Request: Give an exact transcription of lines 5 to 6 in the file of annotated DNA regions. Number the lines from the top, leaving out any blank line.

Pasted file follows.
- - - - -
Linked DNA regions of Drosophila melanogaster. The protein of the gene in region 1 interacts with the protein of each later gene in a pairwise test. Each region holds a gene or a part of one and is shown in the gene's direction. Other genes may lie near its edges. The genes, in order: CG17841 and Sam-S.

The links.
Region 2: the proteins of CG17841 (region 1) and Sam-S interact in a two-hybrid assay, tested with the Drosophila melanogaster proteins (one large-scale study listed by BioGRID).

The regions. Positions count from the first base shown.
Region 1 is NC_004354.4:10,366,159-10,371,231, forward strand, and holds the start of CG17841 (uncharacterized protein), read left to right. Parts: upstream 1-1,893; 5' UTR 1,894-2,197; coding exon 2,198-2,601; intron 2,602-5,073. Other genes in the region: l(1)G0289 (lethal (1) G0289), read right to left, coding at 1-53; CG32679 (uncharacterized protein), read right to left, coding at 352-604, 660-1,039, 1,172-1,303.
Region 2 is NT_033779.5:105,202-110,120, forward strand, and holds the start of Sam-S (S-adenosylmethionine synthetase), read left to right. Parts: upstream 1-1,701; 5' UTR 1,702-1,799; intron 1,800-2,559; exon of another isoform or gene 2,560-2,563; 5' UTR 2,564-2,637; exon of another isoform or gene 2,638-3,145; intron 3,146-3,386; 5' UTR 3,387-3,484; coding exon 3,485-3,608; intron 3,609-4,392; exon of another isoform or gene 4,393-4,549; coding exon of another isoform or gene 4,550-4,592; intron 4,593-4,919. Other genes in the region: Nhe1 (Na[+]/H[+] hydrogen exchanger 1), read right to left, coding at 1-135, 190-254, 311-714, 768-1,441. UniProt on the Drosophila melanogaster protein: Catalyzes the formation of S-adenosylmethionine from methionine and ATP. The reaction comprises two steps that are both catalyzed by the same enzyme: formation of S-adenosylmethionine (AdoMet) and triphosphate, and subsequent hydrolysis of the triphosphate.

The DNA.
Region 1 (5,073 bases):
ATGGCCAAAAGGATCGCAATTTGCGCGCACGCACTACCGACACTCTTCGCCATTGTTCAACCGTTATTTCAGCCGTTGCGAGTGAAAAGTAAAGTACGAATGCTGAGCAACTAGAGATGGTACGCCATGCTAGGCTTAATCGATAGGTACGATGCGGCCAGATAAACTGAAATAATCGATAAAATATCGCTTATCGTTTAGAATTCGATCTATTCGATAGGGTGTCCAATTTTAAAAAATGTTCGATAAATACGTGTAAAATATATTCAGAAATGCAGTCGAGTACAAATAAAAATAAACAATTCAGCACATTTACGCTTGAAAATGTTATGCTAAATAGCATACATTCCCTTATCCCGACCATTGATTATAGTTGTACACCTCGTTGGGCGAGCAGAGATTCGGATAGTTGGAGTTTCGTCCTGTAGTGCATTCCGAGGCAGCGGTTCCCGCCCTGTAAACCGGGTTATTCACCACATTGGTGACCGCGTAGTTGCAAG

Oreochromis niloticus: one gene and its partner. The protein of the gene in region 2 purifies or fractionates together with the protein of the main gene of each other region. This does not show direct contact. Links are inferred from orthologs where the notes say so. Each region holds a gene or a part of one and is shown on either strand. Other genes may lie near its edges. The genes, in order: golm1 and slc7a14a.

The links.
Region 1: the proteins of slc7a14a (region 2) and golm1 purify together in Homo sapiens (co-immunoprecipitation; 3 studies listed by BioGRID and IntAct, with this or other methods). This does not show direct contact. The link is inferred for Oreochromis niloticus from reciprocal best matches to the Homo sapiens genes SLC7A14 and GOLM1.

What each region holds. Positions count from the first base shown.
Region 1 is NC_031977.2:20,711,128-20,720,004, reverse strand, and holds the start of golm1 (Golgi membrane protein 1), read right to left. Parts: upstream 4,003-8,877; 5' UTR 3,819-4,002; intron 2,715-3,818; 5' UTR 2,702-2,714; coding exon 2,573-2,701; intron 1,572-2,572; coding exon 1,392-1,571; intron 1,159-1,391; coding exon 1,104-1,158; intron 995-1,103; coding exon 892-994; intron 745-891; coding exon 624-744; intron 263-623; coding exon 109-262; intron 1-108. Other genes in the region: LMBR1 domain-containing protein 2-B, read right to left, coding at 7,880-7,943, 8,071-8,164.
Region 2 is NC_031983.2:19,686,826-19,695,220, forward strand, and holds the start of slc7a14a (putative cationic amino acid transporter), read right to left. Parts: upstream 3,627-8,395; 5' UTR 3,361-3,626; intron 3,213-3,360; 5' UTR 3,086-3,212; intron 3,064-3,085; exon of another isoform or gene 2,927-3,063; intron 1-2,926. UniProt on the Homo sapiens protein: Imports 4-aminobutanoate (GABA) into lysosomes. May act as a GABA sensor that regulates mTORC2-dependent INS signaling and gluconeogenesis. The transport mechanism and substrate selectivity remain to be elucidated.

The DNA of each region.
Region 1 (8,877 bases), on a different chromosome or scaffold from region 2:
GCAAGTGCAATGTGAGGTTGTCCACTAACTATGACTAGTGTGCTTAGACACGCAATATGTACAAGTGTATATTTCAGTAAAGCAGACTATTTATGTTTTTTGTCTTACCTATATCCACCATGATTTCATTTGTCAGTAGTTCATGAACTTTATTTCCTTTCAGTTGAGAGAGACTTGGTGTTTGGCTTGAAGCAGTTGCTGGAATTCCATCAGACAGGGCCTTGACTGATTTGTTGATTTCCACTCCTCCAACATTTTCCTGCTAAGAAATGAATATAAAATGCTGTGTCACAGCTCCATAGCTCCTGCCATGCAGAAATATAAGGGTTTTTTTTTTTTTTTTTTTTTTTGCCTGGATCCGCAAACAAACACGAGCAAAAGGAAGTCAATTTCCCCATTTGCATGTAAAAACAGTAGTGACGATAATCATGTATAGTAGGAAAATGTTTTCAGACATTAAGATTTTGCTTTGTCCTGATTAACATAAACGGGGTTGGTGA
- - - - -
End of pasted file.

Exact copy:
Region 1 is NC_004354.4:10,366,159-10,371,231, forward strand, and holds the start of CG17841 (uncharacterized protein), read left to right. Parts: upstream 1-1,893; 5' UTR 1,894-2,197; coding exon 2,198-2,601; intron 2,602-5,073. Other genes in the region: l(1)G0289 (lethal (1) G0289), read right to left, coding at 1-53; CG32679 (uncharacterized protein), read right to left, coding at 352-604, 660-1,039, 1,172-1,303.
Region 2 is NT_033779.5:105,202-110,120, forward strand, and holds the start of Sam-S (S-adenosylmethionine synthetase), read left to right. Parts: upstream 1-1,701; 5' UTR 1,702-1,799; intron 1,800-2,559; exon of another isoform or gene 2,560-2,563; 5' UTR 2,564-2,637; exon of another isoform or gene 2,638-3,145; intron 3,146-3,386; 5' UTR 3,387-3,484; coding exon 3,485-3,608; intron 3,609-4,392; exon of another isoform or gene 4,393-4,549; coding exon of another isoform or gene 4,550-4,592; intron 4,593-4,919. Other genes in the region: Nhe1 (Na[+]/H[+] hydrogen exchanger 1), read right to left, coding at 1-135, 190-254, 311-714, 768-1,441. UniProt on the Drosophila melanogaster protein: Catalyzes the formation of S-adenosylmethionine from methionine and ATP. The reaction comprises two steps that are both catalyzed by the same enzyme: formation of S-adenosylmethionine (AdoMet) and triphosphate, and subsequent hydrolysis of the triphosphate.